I met Scott Duncan at Yuendumu in 2000 when he came out to shoot a short film on the local painters for the NBC Olympics coverage and I was working at the local art centre.
Yuendumu is pretty much in the centre of Australia on land belonging to the Warlpiri and Anmatjerre people.
Scott came out to shoot a short film on the local painters for the NBC Olympics coverage and I was working at the local art centre.
I’d never seen so much film equipment in Yuendumu before. I think there were about 35 cases of gear! The drive out to Yuendumu was pretty rough back then and Scott’s crew had a bit of an accident on the drive out, so when they arrived they were all pretty dusty and fit right in.
The light in Central Australia can be pretty special and when you travel the desert country with Warlpiri people it comes alive with the stories they tell. Scott got that right away. I remember him talking about how ‘juicy’ the sunsets are out here, and all the ‘epic’ shots he was going to get. I’d later come to really appreciate and learn from Scott’s unique approach to capturing the world around him as he engages with it.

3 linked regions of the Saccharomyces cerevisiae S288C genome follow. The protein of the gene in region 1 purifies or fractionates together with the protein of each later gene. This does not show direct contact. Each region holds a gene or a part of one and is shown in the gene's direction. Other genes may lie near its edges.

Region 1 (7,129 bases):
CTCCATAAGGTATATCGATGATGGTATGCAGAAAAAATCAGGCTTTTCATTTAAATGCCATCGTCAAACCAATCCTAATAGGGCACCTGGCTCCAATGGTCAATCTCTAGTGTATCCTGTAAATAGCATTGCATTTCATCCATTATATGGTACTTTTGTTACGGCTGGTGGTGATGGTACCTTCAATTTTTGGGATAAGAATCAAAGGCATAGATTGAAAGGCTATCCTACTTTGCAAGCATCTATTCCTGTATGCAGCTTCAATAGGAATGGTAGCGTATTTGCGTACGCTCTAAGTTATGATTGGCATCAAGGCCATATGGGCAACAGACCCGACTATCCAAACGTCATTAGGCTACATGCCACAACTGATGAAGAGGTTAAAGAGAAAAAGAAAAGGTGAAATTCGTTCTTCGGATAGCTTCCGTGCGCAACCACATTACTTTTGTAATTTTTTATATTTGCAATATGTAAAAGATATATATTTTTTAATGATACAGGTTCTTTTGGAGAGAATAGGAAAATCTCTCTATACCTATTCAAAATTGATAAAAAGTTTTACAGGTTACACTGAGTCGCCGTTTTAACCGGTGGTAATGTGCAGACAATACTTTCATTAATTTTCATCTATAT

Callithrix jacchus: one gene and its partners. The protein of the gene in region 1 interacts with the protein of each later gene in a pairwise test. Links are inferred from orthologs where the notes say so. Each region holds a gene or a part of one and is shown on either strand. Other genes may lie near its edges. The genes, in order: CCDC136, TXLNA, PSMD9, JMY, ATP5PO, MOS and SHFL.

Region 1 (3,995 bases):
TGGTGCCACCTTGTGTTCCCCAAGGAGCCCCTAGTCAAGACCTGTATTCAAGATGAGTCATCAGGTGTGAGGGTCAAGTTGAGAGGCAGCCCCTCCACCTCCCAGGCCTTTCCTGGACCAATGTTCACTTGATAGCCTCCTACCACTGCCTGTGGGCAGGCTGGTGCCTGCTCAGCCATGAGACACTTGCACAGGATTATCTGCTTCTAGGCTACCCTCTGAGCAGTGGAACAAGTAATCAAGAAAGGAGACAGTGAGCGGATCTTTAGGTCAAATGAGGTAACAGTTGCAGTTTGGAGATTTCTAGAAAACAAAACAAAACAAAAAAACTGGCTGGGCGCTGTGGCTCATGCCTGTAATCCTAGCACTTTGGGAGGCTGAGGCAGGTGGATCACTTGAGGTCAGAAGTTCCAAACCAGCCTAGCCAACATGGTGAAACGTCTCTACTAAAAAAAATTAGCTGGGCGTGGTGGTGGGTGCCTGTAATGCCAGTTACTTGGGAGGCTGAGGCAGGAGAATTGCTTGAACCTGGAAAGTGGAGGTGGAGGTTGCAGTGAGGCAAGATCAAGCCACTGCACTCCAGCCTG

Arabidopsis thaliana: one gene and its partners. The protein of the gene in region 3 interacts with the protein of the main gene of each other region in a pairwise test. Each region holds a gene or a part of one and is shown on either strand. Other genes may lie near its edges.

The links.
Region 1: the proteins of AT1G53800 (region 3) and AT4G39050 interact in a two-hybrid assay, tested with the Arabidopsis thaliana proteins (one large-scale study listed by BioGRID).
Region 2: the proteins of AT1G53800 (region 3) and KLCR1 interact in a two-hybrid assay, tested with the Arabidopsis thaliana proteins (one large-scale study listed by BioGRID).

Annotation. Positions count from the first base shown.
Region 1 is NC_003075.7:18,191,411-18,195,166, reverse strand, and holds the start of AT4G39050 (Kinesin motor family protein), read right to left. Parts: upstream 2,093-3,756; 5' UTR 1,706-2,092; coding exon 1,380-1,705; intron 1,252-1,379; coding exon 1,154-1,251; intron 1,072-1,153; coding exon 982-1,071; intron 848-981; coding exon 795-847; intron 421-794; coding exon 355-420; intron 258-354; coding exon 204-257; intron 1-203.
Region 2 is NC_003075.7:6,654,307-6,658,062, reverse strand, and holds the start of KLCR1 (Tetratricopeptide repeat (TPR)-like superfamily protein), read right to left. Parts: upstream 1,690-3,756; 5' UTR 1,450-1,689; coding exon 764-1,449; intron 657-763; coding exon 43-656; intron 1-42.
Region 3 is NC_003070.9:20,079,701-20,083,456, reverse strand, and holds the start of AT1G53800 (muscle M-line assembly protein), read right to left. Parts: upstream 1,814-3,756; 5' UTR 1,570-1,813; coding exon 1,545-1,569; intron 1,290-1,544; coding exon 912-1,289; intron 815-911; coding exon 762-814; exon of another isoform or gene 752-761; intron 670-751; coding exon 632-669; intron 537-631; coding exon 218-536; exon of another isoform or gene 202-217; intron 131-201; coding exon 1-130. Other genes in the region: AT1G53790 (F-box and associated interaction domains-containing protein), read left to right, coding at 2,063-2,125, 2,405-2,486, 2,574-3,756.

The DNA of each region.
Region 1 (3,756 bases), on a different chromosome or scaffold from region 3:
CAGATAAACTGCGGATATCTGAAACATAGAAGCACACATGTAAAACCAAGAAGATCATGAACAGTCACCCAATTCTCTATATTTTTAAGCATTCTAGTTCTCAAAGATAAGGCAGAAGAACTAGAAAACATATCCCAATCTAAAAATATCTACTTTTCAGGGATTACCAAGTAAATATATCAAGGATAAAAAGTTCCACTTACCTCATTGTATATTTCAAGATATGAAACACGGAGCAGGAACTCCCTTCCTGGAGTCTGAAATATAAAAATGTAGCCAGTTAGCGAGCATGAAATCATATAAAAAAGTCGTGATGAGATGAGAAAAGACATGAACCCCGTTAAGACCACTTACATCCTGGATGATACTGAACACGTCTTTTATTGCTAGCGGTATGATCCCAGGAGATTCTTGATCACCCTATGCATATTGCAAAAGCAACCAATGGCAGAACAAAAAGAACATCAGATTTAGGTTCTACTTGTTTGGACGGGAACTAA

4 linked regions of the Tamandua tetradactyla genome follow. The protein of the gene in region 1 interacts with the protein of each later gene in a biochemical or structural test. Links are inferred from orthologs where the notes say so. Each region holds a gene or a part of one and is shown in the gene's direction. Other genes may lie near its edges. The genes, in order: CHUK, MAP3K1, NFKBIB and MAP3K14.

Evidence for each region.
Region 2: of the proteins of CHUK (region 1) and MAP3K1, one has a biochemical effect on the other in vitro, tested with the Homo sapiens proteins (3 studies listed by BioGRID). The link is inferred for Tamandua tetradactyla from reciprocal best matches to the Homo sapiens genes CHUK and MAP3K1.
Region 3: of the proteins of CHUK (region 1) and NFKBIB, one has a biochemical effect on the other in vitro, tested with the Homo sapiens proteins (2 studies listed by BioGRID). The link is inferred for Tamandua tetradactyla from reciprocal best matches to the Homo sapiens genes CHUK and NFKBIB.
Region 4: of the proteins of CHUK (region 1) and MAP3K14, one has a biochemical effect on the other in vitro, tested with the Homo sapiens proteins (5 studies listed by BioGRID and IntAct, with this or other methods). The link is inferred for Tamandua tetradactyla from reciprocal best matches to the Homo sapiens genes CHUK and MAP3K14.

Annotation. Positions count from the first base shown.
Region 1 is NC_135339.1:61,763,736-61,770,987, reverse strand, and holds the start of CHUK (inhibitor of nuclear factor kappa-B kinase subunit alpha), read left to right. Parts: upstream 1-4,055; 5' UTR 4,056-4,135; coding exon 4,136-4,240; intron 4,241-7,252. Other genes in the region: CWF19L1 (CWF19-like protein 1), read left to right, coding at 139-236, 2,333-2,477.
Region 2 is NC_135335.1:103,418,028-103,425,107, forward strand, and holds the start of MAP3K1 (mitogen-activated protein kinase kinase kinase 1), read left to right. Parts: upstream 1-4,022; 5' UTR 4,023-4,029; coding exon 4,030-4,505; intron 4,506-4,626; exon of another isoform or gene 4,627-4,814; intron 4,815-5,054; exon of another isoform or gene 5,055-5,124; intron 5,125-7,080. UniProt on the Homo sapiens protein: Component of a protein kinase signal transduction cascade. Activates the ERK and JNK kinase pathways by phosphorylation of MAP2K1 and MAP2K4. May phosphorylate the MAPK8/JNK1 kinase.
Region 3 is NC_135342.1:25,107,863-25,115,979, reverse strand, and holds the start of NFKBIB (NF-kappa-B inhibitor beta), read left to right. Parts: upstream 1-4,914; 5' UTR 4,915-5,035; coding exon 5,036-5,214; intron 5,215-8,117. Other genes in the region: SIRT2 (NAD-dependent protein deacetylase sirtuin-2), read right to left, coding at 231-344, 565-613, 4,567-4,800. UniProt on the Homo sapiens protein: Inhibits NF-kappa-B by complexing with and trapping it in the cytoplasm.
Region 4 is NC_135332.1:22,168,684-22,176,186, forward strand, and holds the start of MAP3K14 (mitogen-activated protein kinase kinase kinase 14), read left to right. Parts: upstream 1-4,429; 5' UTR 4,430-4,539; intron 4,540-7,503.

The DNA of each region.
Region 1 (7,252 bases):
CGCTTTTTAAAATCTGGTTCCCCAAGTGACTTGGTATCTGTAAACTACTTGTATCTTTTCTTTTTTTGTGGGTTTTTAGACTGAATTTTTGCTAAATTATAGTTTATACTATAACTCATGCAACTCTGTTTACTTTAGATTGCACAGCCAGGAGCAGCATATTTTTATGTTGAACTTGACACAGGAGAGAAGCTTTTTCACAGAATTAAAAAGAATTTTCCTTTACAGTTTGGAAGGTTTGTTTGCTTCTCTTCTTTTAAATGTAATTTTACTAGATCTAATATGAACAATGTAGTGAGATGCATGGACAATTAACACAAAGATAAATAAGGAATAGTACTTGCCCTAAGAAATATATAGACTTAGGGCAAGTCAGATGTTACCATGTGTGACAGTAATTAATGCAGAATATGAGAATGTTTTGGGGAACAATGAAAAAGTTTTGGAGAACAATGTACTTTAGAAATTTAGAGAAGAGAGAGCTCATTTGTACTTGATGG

At the time, I was working on a book about one of the local elders and after Scott’s visit I was inspired to buy a Nikon F100 and explore some of the things he had taught me about photography. I travelled to China and shot way too many rolls of Kodak, Fuji and Agfa film (remember them?) around the Tibetan border trying to see what each could do. As I was in Sydney during the Olympics working on a doco, Scott gave me a whole lot more cool film to play with.
I found myself shooting everything on this retro Kodak slide film Scott had put me onto and cross-processing it. It made the clouds blow out crazy, gave this beautiful blue gritty look to dark skin, and bled purple or orange on silhouettes. I ended up buying bulk rolls of the stuff and still have some cooking in the fridge in Yuendumu. Now that I’ve gone digital all I have is this Photoshop action – it’s not the same, you know.
Back to the film Scott shot – I was really impressed by what he managed to capture in only a few days and the sensitive way he dealt with people and presented the film. Everyone in Yuendumu loved it and we still watch it!
I think meeting Scott and getting to share that first visit with him in Yuendumu really opened my eyes to what was possible creatively with photography and encouraged me to take the book project I was working on to another level.
To see some Yuendumu paintings, visit www.warlu.com
Now it’s time to watch Scott’s film. Keep an eye out for the awesome shot of the southern sky captured on a time lapse camera that sat out in the bush carefully watched over by scrub bullocks.